Jonesy’s not the only dog who get’s stuck in repeat-mode. While my last cattledog, Zoe, was great at thinking and trying new behaviors, my dad’s first cattle dog was just like Jonesy in terms of performing the wrong behaviors over and over but in a very eager, dopey, happy way. Interestingly, once I shaped weave poles with Zoe and Rudy and took data. Despite their completely different learning styles, they learned in virtually the same number of steps.

Tips on Shaping Behavior and Raising Criteria

Don’t worry if your dog’s not a genius at free-shaping. You’ll learn much more from him than you will from a dog that makes mental leaps and figures things out on his own. Here are some tips.

  • Be aware that the location of the food reward is important. Animals want to orient to the direction of the treat. So if, every time your dog looks at the box you toss the kibble/treat into the box, he’ll quickly learn that the box is something good and he should orient toward it. After that you can deliver the treat when you’re sitting away from the box, but if he gets stuck you can reward a few more times by tossing the treat in the box.
  • Reward a step enough time so he’s sure of what he’s doing is right. For instance, you might reward the same exact step 5 times before you increase your expectations. So if your dog reaches into the box with his head, reward this behavior 5 time and then raise the criterion to reaching into the box with his head and slightly lifting one foot. By rewarding something easy a bunch of times you’re gaining what is called behavioral momentum. If he has lots of success doing something easy at first, he will be more resilient to giving up when it gets a little harder.
  • If your dog starts to get stuck you may need to decrease your expectation before he gives up. Note that sometimes I wait quite a bit of time for Zoe. I can see her thinking and trying to solve the problem and I have first rewarded her quite a bit for the previous step. But when I get the feeling, based on my experience with her, that it’s too hard, I reward something easier a few times.
  • Take a break if needed. Free-shaping can be a big brain strain for animals. So if you stop after just a minute or two and then come back to it a even just a minute later, he may do much better.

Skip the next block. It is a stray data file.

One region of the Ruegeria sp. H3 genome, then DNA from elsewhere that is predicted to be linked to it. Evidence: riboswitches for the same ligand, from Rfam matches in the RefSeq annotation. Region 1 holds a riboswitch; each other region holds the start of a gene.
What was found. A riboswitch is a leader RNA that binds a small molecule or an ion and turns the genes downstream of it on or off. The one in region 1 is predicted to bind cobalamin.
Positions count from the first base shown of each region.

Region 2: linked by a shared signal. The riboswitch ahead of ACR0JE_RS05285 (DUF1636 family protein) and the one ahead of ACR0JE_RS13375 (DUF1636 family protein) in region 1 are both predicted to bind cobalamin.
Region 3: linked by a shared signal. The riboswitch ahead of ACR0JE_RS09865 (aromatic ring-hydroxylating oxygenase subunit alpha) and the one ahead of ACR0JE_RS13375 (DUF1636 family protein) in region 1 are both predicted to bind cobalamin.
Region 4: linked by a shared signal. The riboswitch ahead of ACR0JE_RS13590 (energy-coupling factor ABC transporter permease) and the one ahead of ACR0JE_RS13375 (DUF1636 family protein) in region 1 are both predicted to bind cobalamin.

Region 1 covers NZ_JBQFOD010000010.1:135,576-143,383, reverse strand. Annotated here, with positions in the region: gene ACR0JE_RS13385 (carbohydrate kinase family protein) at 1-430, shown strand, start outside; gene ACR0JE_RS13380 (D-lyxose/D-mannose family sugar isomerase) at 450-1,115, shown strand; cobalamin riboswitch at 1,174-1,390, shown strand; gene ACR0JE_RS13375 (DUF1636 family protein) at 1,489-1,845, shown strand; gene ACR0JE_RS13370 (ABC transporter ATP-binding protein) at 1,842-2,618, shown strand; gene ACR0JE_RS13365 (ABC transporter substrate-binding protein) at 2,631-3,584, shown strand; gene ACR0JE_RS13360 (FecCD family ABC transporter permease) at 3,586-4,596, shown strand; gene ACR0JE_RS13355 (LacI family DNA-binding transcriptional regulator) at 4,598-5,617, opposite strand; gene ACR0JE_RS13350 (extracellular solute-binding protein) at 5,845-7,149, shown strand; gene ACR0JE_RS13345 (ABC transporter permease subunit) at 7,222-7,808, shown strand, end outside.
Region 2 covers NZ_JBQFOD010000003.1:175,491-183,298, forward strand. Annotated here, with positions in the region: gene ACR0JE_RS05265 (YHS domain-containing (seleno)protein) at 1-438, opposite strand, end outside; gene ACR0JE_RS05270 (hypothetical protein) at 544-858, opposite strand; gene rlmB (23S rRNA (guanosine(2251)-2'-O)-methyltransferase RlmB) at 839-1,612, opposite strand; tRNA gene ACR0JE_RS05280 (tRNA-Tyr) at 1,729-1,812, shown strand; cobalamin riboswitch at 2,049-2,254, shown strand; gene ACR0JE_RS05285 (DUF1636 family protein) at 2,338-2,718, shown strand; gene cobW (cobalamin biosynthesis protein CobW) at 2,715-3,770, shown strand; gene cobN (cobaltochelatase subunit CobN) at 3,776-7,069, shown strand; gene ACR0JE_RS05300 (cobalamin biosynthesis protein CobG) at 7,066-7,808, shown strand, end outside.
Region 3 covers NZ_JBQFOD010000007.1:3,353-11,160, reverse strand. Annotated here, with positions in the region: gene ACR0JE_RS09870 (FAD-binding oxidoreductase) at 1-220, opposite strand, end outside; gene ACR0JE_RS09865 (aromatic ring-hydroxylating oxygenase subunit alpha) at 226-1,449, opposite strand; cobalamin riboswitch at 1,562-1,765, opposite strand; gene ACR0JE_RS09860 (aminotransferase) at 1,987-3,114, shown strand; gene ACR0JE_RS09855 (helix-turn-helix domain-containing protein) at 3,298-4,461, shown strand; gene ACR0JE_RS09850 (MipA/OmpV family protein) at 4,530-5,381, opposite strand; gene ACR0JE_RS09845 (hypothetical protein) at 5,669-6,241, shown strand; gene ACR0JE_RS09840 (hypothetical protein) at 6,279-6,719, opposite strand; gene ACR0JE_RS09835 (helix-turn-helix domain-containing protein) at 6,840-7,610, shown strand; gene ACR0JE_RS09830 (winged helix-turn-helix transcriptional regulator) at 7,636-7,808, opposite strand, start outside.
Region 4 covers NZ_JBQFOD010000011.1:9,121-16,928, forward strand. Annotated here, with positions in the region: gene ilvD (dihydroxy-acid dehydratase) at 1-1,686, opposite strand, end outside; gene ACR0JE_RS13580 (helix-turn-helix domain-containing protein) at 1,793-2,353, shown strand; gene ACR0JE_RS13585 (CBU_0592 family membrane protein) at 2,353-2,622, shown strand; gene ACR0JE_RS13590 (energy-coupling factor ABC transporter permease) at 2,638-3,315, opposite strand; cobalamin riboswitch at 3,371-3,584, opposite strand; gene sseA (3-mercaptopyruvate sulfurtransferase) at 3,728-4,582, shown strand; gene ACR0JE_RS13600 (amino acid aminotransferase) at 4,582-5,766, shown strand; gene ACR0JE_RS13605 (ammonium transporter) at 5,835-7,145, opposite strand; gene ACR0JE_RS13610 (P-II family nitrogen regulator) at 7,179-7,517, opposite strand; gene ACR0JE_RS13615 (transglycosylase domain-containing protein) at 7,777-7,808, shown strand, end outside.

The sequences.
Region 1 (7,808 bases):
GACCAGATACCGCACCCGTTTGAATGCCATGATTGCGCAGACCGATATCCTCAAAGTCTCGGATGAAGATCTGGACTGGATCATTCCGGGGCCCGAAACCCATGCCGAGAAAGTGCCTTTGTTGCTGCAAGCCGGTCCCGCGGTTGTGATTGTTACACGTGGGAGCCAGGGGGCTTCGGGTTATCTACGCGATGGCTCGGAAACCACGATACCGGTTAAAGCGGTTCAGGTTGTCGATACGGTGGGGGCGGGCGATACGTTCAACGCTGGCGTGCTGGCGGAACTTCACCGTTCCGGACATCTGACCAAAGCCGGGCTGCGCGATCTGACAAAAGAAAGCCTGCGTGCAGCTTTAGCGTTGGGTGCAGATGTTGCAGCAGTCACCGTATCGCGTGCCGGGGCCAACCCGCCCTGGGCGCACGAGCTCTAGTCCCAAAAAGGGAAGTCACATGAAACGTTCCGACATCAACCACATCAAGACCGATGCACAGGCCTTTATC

• Have a plan or stop to revise your plan if your pooch does something unusual.
  • Have a clear picture of what you’re rewarding in your head. If you don’t, you don’t won’t know what you want either. 
  • Practice on people and have people practice with you. Humans have all the same problems playing the part of the pet as dogs do. You’ll have a better appreciation of what the pet goes through if you subject yourself to someone else’s training. (Stay tuned for upcoming blog on Saturday, January 9th).
  • Sometimes behaviors don’t have to be completely free-shaped. You can manipulate the environment to increase the likelihood the individual will do something close to what you want so that you can get started. Just be sure you only do it few times and then don’t need it anymore. For instance, if you’re trying to train your dog to head over to a certain part of the room, you can toss a treat in that direction a few times. Better yet, do something that makes them orient in that direction but requires no movement that the dog can see on your part. Or if you want him to turn, say 45°, you can place something he likes such as a toy at 90° to the direction he’s facing. Then as he starts to orient to it but well before he’s turned the 90°, you can click and treat. Once he orients several times, then remove the toy and see if he’ll orient in that direction since you’re rewarded it already.
  • Stop while you and your dog are still having fun and experiencing success.